The long-standing issue meant customers faced unfair cancellation fees even in circumstances beyond their control. Virgin’s new policy will surely be a welcome move for customers.
Are you currently moving house and facing a tear-inducing cancellation fee off Virgin Media? If so, you’re probably wondering why you must pay for something that seems entirely unfair. Truth is, it is unfair and quite frankly bonkers! Why should moving out of Virgin Media’s cable network come out of your pocket? Why should you pay for services not rendered?
The last thing you want when you’re moving house is another expense! Believe us when we say we’re not here to stoke the fire! So, if this is a boat you’ve found yourself in: relax and grab a cuppa. The good news is Virgin are actually being practical. Chances are you’ll get the fees waivered and you can focus on building a new start in your new home.
Let’s take you through a step by step of what you need to do to avoid unfair cancellation fees.
We’ll cut to the chase; moved house and paid an early cancellation fee? Virgin Media will not make any refunds. Unfortunate as it is for such customers, there’s nothing that can be done about that now.
On the other hand, Virgin agrees to waiver cancellation fees for customers who’ve already told the provider that they’re moving. You need to provide evidence of your new address. The documents listed are some of the forms of evidence that Virgin accepts:
Some of these documents take time to change after you’ve moved. You’ll want to get the fee waivered at your earliest convenience so that it’s not on your mind during the stress of moving. We’d suggest using a mortgage or tenancy agreement. These are generally available before the other alternatives.
There are several ways to check the status of Virgin’s broadband coverage in your new area. You can call them which, if you’re moving, you will need to do anyway. Let them know that you’re planning to move. Give them the new address and they’ll confirm whether they can switch the services over.
Also, ask them how long they’ll give you to submit evidence of your new address. They’ll surely give customers enough time to move and a change of address to process.
Another method of checking is to go to Virgin’s postcode checker. Enter the postcode of your new address and the checker will let you know if Virgin can transfer your services. Bear in mind that Virgin needs to update information on the page to reflect their changes to cancellation fees. Webchat is available should you want written confirmation from them.
Times are tough for a lot of people. The cost of living has increased exponentially over the past decade. Energy bills are set to soar in April. The current crisis in Eastern Europe threatens to disrupt oil supplies from Russia and drive petrol costs through the roof. The last thing people need is unnecessary expenses.
VMO2 COO Jeff Dodds said:
“We’re committed to putting customers at the heart of what we do and regularly review our policies and processes to give our customers the best service at the best possible price. We know moving home can be a stressful time, so we’re giving our customers one less thing to worry about.”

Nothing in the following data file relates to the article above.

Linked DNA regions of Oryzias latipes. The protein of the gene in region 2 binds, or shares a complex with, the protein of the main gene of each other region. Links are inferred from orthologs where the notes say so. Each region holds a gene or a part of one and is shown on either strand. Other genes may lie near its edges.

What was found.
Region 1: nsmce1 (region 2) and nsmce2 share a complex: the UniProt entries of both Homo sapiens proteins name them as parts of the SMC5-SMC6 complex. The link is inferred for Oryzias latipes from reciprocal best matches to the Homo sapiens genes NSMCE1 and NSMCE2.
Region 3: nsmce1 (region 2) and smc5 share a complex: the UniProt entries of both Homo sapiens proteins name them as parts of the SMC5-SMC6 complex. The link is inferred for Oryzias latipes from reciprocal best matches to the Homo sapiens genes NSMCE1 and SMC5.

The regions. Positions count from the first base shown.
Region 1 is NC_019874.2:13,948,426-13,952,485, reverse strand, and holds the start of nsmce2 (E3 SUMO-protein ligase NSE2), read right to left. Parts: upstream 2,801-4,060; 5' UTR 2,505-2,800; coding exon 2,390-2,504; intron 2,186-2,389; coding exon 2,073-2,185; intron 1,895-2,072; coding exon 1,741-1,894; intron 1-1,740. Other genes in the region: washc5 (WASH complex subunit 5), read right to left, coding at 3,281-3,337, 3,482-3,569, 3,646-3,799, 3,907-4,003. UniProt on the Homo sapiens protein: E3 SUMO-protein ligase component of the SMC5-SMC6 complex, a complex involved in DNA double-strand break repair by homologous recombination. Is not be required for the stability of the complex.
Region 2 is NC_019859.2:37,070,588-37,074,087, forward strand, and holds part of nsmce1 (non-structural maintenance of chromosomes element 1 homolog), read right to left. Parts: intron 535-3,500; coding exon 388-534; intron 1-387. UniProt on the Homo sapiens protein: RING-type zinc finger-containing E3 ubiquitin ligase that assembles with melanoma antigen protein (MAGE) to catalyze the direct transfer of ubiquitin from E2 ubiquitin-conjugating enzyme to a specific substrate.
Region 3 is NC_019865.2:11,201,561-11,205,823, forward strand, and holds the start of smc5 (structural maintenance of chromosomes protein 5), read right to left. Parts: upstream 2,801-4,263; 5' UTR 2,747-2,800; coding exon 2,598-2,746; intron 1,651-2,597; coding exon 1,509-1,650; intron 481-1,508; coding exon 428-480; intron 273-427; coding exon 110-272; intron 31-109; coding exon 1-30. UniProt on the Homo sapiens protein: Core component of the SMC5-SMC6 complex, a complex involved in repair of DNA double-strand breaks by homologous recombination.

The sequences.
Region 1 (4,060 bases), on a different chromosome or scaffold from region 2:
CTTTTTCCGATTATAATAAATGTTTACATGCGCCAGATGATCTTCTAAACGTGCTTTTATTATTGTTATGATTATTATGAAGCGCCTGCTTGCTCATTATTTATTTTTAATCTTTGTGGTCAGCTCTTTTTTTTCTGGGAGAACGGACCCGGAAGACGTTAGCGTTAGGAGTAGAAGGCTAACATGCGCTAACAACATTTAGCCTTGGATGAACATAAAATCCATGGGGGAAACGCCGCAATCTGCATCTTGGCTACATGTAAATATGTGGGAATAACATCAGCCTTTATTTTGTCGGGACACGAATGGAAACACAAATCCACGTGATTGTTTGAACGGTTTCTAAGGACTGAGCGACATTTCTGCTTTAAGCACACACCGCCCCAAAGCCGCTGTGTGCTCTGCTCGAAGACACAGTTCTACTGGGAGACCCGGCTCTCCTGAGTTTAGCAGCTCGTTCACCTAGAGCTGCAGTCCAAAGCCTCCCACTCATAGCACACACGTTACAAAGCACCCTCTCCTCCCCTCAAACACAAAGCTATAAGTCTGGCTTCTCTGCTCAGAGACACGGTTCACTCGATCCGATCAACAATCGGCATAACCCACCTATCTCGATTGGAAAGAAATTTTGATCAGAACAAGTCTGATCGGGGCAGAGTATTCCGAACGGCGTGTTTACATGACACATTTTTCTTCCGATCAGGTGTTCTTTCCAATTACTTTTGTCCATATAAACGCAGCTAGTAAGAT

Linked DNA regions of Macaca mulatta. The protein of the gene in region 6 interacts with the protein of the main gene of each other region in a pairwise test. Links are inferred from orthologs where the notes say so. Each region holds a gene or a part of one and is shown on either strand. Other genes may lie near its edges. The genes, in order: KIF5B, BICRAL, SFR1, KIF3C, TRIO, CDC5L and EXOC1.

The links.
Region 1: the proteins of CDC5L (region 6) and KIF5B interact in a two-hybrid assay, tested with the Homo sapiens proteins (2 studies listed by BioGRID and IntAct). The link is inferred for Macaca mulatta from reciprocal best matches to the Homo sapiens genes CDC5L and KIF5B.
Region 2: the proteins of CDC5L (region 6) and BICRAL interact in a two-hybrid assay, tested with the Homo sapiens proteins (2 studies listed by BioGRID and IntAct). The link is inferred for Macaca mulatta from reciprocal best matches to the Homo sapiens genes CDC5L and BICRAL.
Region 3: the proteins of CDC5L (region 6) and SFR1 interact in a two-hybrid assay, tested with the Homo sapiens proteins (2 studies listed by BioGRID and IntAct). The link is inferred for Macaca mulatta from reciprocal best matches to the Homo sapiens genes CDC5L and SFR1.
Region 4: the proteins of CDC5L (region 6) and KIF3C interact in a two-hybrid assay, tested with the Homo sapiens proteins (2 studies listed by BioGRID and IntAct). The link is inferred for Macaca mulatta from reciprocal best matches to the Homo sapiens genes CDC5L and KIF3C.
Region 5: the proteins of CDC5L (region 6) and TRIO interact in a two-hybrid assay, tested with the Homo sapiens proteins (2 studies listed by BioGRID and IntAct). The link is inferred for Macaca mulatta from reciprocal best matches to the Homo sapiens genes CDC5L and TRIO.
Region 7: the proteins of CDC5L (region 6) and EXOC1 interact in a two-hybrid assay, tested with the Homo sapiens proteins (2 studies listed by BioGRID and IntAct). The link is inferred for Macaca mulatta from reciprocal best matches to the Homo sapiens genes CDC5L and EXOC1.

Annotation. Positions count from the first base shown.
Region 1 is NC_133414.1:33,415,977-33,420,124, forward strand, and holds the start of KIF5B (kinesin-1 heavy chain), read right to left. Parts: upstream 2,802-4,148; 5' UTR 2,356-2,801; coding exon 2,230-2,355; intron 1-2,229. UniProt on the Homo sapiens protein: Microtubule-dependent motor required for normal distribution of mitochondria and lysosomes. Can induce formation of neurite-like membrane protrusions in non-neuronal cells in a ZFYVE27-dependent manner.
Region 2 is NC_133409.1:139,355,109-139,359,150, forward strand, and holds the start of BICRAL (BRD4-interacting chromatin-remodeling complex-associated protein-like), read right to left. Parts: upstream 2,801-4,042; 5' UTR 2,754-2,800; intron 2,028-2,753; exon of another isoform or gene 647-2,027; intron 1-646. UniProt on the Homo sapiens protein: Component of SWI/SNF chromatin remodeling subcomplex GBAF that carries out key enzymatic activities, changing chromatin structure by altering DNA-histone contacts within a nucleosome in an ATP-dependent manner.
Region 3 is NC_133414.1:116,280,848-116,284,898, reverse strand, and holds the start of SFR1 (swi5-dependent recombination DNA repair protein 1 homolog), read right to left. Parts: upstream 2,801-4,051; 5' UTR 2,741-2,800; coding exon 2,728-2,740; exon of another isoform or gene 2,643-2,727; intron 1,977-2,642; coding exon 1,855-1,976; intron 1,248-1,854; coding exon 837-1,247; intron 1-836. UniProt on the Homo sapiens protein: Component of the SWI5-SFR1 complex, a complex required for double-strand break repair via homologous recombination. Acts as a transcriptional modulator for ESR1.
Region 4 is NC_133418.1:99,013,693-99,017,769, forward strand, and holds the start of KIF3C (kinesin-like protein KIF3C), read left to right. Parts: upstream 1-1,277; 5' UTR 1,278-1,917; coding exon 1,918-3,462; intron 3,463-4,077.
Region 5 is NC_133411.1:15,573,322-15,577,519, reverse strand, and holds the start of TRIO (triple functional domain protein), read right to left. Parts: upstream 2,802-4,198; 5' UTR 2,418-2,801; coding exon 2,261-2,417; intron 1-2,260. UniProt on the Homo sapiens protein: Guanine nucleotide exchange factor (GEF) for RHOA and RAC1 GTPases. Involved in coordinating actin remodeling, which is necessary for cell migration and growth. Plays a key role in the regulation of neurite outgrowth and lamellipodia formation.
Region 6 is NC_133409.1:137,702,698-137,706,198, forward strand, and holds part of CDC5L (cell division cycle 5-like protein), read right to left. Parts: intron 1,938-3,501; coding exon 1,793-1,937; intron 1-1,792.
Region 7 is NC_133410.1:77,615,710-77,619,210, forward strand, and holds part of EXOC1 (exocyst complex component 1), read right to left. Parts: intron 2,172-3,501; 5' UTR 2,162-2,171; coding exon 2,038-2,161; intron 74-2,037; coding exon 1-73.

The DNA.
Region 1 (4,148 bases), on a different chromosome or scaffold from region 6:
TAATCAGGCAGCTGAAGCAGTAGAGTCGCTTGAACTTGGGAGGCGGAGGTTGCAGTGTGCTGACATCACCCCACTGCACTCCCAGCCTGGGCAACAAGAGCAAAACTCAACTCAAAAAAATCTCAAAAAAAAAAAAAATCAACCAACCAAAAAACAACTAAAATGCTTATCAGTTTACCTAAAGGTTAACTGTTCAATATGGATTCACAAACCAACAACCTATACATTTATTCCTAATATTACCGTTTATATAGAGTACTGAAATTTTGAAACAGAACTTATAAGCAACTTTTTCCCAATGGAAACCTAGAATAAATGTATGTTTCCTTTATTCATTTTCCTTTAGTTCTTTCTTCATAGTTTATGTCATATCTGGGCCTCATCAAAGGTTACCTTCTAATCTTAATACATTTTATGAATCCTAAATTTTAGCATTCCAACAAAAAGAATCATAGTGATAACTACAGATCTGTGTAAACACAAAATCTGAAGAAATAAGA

Broadband Freedom welcomes this commitment and hopes Virgin’s change of tack is permanent. Their previous policy penalises short-term tenants. Particularly those who are forced to leave their properties through no fault of their own.
Moving is not only time-consuming. It’s expensive! Virgin is actually one of the few broadband providers to put a hard cap on cancellation fees. Still, £240.00 is nothing to scoff at. Bear in mind, most broadband providers who do not cover your new area allow you to terminate contracts early. Virgin’s limit suddenly comes off as an empty gesture, doesn’t it? As you could still be £240.00 better off, cancelling under the same circumstances with Sky, BT or Broadband Freedom.
In 2008, Ofcom pulled Virgin up on faults with their early disconnection fees (EDF). The regulator fined them £7m for apparently overcharging customers for EDFs. Virgin clarified how they calculated EDFs. Even going so far as to promote rolling monthly contracts instead of just scrapping the unfair fees.
Seems Virgin’s hard-lined approach towards moving customers also pinched their pockets. Did Ofcom’s public rebuke and fine push Virgin towards leniency?
Is Virgin Media’s push to expand their network behind their change of direction? The broadband industry has been abuzz with BT’s and VMO2’s gigabit-race. Whilst BT has a more extensive network, VMO2 aim to counter with the fastest broadband available on the market. But Virgin could still catch up with BT’s scope with their endeavour to expand their network, known as Project Lightning.
Currently, 53% of the country has access to Virgin’s cable network. That means statistically they could lose around half of their customers who move home. Project Lightning is the UK’s single biggest digital infrastructure investment. Virgin’s cable network is about to get a whole lot bigger. Any customers they may have lost before may very well move to a property located in Virgin’s newly expanded network. So, there’s no reason for customers to terminate the contract early. Or for Virgin to hold on to this bugbear any longer…